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The origins of the Mommessin négociant business date back to 1865 when Jean-Marie Mommessin, originally of Oyé in the Charollais, set up a business specialising in marc and other alcohols in the Mâconnais. Turning to wine in the 1920s, his son Joanny set about acquiring vineyards in Pouilly-Fuissé and in the Beaujolais. In 1932, in the middle of an economic crisis which had affected the wine trade as much as everything else, his attention was drawn by a broker he often used to use, a M. Cyrot, to the forthcoming sale of the de Blic wine domaine. This consisted of the Château de Pommard, vines in Pommard, Rugiens, Clos-Saint-Denis, Chambertin and Clos de Tart. On Tuesday 25 October he found himself at the town-hall in Morey. No one else was interested in the Clos de Tart (the Clos Saint-Denis and Chambertin vines were acquired by the Groffier family and the Château de Pommard by that of Laplanche) and so Mommessin was able to buy the Clos de Tart without having to undergo a Dutch auction. The price was 400,000 Francs, equivalent to roughly one million Francs today.

The vineyard, neglected by Chauvenet, was in disarray. "I remember we only made 11 barrels in 1933," said the 99 year old Henri Mommessin, son of Joanny, when I last made a comprehensive tasting of the wines in1997. Mommessin engaged Cyrot, already régisseur here and at the Château de Pommard at the time of the Blics, as his local manager, and two of the seven or so hectares were replanted in 1935. Cyrot was succeeded by his deputy Alfred Seguin in 1965, Seguin by Henri Perraut on his retirement four years later, and Perraut by Sylvain Pitiot in 1996.

The Mommessin family divided their vineyard and merchant business activities in the 1990s. Though they sold the latter to Boisset the Clos de Tart remains firmly their own, divided between the successors of the three children of Joanny Mommessin. For a decade or so Clos de Tart was sold through Boisset, but since 2007 it has been sold independently, with some 20 percent going direct to French private customers.

by Clive Coates MW



The subsoils are made of a very old decomposed granit rock, similar to that of the Alpes, and it is perfectly suited to this lively varietal called Gamay. The world's Gamay cartography indicates the Beaujolais is the indisputed kingdom of this varietal.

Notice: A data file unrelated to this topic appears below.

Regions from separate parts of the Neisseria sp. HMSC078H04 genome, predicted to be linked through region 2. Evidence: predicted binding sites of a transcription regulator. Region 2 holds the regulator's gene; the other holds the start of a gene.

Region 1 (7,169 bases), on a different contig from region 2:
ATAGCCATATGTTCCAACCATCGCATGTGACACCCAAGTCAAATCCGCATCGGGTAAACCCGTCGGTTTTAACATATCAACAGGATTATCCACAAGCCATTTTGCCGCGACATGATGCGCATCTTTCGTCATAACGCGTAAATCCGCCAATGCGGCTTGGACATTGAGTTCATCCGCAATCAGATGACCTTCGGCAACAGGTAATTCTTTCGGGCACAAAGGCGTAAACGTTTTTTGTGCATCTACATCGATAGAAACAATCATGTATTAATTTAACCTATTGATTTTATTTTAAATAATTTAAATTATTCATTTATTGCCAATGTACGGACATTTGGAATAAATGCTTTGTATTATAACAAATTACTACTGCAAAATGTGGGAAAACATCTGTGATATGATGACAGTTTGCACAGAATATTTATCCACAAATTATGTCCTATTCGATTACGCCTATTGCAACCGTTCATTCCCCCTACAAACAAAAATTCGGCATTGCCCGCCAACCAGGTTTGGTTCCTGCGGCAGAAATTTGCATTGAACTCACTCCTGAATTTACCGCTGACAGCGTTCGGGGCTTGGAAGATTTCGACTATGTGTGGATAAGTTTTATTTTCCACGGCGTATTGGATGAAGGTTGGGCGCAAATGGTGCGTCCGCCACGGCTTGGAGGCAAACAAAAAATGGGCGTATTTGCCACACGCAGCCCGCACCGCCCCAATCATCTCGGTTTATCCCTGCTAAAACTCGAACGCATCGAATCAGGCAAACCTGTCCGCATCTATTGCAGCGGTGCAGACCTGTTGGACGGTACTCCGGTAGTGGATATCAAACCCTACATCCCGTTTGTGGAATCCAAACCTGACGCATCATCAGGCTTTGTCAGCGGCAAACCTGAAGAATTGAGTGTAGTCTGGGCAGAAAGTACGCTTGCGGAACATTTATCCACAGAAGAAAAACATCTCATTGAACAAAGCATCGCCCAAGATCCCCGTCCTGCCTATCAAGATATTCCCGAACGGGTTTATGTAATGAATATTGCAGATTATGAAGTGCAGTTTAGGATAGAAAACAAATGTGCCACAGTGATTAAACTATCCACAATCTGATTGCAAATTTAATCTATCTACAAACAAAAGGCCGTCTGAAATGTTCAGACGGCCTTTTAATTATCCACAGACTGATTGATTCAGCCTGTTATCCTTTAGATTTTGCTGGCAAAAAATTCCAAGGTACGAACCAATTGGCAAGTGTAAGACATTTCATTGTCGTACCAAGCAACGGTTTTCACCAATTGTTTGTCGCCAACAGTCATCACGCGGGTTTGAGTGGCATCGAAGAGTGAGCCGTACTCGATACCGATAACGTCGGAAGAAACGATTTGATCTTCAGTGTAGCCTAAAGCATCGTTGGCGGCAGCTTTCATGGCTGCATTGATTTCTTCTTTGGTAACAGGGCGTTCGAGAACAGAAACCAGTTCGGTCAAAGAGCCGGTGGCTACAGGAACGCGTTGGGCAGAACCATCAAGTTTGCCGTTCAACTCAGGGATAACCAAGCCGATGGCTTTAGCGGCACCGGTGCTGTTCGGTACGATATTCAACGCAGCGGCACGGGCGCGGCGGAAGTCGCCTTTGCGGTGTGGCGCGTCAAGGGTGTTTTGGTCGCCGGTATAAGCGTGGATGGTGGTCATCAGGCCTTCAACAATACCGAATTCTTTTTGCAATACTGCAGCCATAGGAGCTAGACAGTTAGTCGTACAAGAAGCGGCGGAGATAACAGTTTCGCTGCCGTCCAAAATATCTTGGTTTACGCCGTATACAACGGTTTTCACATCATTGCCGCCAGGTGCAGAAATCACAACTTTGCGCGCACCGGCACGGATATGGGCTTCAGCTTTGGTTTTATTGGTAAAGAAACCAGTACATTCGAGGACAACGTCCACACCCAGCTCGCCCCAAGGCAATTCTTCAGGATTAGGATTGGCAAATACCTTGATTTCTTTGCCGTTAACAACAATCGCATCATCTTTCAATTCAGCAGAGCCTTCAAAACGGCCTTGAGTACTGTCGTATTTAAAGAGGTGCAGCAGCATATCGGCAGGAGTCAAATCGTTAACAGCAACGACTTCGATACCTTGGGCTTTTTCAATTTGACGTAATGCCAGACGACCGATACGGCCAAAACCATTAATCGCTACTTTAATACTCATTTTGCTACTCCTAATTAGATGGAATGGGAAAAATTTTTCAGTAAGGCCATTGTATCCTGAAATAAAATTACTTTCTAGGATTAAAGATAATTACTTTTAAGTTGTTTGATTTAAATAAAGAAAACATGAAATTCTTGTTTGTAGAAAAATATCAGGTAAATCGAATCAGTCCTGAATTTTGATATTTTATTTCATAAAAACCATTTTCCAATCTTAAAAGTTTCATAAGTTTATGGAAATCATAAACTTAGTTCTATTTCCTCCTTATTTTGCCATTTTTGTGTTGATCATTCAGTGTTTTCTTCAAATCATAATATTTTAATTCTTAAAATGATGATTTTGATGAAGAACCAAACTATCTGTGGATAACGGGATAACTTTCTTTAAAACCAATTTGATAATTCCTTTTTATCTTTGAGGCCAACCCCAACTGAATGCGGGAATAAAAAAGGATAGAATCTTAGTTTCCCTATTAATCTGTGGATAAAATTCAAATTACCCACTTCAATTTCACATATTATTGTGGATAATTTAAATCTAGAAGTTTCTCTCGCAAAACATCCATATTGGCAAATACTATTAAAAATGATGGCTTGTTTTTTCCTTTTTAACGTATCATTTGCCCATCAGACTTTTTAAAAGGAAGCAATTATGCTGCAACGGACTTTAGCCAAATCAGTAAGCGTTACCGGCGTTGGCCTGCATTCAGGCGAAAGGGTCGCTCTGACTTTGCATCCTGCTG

The soils in this region are diverse and varied : alluvial deposits in the East, limestone influences combined with iron and shale in the North. The terroir is wide, the nuances are infinite, yet the most symbolic is the granit, on which the varietal Gamay is thriving with fervour. 



Burgundian tradition, Beaujolais soul, our House invites you to discover a great exception at the heart of a wonderful vineyard. Fuity and easy drinking wines, our Beaujolais wines conceal beautiful surprises. Offering complex wines, which are reminiscent of Grands Crus and making a king of the Gamay varietal, this is our challenge!

Beaujolais wines of exception, unexpected, unsuspected, this is what we invite you to taste. Great Beaujolais that we produce in accordance with the principles of conservation of nature and in the service of an unique terroir; aesthetes and connaisseurs wines which encapsulate our vineyard tradition and identity. 


Inside information

How has the Clos de Tart wine-making changed in recent years?

Until the end of the 1970s, the wine was produced by the chapeau immergé technique. A grill some two thirds of the way up the vat prevented the skins etc. from rising to the top. There could be remontage (pumping over) but no pigeage (treading down). This resulted in very aromatic wine but was less effective in extracting colour and tannin, yet it suited the Mommessin style which was always for wine which was more elegant than muscular.

Mommessin reverted to traditional methods at the end of the 1970s, gradually introducing more sophisticated methods of temperature control and movement of the wine, maceration at a maximum of 32°C rather than 35° from around 1990 onwards, and the table de tri since the 1996 vintage. At the same time as the temperatures of maceration have been reduced, the time on the skins etc has been increased, and always, except in weak vintages, has there been 100 percent new oak for the grand vin. Similarly, Sylvain Pitiot prefers natural yeasts. "I am very much against artificial yeasts," he told me on my last visit. "They banalize the wine;"


While in the past the fruit tended to be largely de-stemmed, save for about ten percent added as much for physical purposes - to aerate the vat - as anything else, Pitiot has recently begun to vinify as much as 50 percent, as in 2009, using whole clusters. "It all depends on the vintage."

In the vineyard the work is as biodynamic as possible, but Pitiot wants to retain the freedom to use some of the biodynamicaaly banned treatments if he is forced to, as was essential in 2008. "I call it culture integré, one up from the lutte raisonné." We used to pick later in the old days, he adds. This gave us firmer tannins - sometimes a bit solid. Now we have more control over the yield, the wines are concentrated but purer and more supple. He adds that he likes long, drawn-out malos. One obtains a more subtle wine.


4 different wines with 61 vintages

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